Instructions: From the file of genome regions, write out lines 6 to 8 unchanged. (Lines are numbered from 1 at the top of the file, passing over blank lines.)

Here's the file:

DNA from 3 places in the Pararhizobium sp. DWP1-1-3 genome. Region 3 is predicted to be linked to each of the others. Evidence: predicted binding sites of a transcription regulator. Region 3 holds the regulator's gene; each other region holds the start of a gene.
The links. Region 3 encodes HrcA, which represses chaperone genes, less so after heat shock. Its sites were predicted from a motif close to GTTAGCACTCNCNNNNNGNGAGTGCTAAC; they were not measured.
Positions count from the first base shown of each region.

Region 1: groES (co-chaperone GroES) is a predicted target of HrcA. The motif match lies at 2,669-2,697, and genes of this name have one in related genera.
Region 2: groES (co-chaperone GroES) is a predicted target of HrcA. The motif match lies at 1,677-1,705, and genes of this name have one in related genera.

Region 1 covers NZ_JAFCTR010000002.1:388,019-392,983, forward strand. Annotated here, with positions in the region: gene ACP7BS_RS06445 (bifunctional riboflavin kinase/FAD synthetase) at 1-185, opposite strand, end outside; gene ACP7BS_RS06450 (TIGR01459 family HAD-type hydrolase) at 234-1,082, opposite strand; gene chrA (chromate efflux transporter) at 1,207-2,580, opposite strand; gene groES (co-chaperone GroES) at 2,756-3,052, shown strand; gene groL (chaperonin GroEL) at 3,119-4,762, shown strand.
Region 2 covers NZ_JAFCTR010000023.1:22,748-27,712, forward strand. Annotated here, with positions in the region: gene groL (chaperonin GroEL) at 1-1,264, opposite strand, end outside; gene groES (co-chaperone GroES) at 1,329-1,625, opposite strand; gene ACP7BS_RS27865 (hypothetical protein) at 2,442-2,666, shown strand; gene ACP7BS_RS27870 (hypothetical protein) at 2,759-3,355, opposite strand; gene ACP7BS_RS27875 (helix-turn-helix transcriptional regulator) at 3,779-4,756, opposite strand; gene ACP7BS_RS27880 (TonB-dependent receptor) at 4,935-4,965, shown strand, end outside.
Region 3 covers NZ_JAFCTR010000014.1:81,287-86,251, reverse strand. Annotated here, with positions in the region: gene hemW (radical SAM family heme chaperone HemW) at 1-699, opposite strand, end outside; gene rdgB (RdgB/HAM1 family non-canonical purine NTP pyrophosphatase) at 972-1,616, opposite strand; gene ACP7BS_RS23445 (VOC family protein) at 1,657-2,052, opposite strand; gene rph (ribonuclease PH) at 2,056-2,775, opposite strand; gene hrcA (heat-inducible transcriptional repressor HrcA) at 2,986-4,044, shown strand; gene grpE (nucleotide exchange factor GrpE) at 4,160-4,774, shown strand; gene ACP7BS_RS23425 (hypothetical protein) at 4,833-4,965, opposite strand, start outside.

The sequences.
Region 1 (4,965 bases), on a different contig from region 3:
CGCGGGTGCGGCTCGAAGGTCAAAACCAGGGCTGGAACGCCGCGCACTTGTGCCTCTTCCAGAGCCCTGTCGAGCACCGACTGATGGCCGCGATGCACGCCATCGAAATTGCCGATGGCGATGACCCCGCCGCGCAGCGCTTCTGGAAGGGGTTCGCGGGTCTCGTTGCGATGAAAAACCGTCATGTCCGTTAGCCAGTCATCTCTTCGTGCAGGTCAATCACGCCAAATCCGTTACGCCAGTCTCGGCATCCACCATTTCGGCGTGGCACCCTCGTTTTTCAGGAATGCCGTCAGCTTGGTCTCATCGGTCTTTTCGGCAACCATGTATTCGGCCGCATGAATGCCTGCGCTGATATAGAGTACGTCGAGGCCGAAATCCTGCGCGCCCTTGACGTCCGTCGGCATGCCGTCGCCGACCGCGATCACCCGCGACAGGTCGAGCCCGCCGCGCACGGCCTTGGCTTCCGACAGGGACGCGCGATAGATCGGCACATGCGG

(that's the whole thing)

Region 1 covers NZ_JAFCTR010000002.1:388,019-392,983, forward strand. Annotated here, with positions in the region: gene ACP7BS_RS06445 (bifunctional riboflavin kinase/FAD synthetase) at 1-185, opposite strand, end outside; gene ACP7BS_RS06450 (TIGR01459 family HAD-type hydrolase) at 234-1,082, opposite strand; gene chrA (chromate efflux transporter) at 1,207-2,580, opposite strand; gene groES (co-chaperone GroES) at 2,756-3,052, shown strand; gene groL (chaperonin GroEL) at 3,119-4,762, shown strand.
Region 2 covers NZ_JAFCTR010000023.1:22,748-27,712, forward strand. Annotated here, with positions in the region: gene groL (chaperonin GroEL) at 1-1,264, opposite strand, end outside; gene groES (co-chaperone GroES) at 1,329-1,625, opposite strand; gene ACP7BS_RS27865 (hypothetical protein) at 2,442-2,666, shown strand; gene ACP7BS_RS27870 (hypothetical protein) at 2,759-3,355, opposite strand; gene ACP7BS_RS27875 (helix-turn-helix transcriptional regulator) at 3,779-4,756, opposite strand; gene ACP7BS_RS27880 (TonB-dependent receptor) at 4,935-4,965, shown strand, end outside.
Region 3 covers NZ_JAFCTR010000014.1:81,287-86,251, reverse strand. Annotated here, with positions in the region: gene hemW (radical SAM family heme chaperone HemW) at 1-699, opposite strand, end outside; gene rdgB (RdgB/HAM1 family non-canonical purine NTP pyrophosphatase) at 972-1,616, opposite strand; gene ACP7BS_RS23445 (VOC family protein) at 1,657-2,052, opposite strand; gene rph (ribonuclease PH) at 2,056-2,775, opposite strand; gene hrcA (heat-inducible transcriptional repressor HrcA) at 2,986-4,044, shown strand; gene grpE (nucleotide exchange factor GrpE) at 4,160-4,774, shown strand; gene ACP7BS_RS23425 (hypothetical protein) at 4,833-4,965, opposite strand, start outside.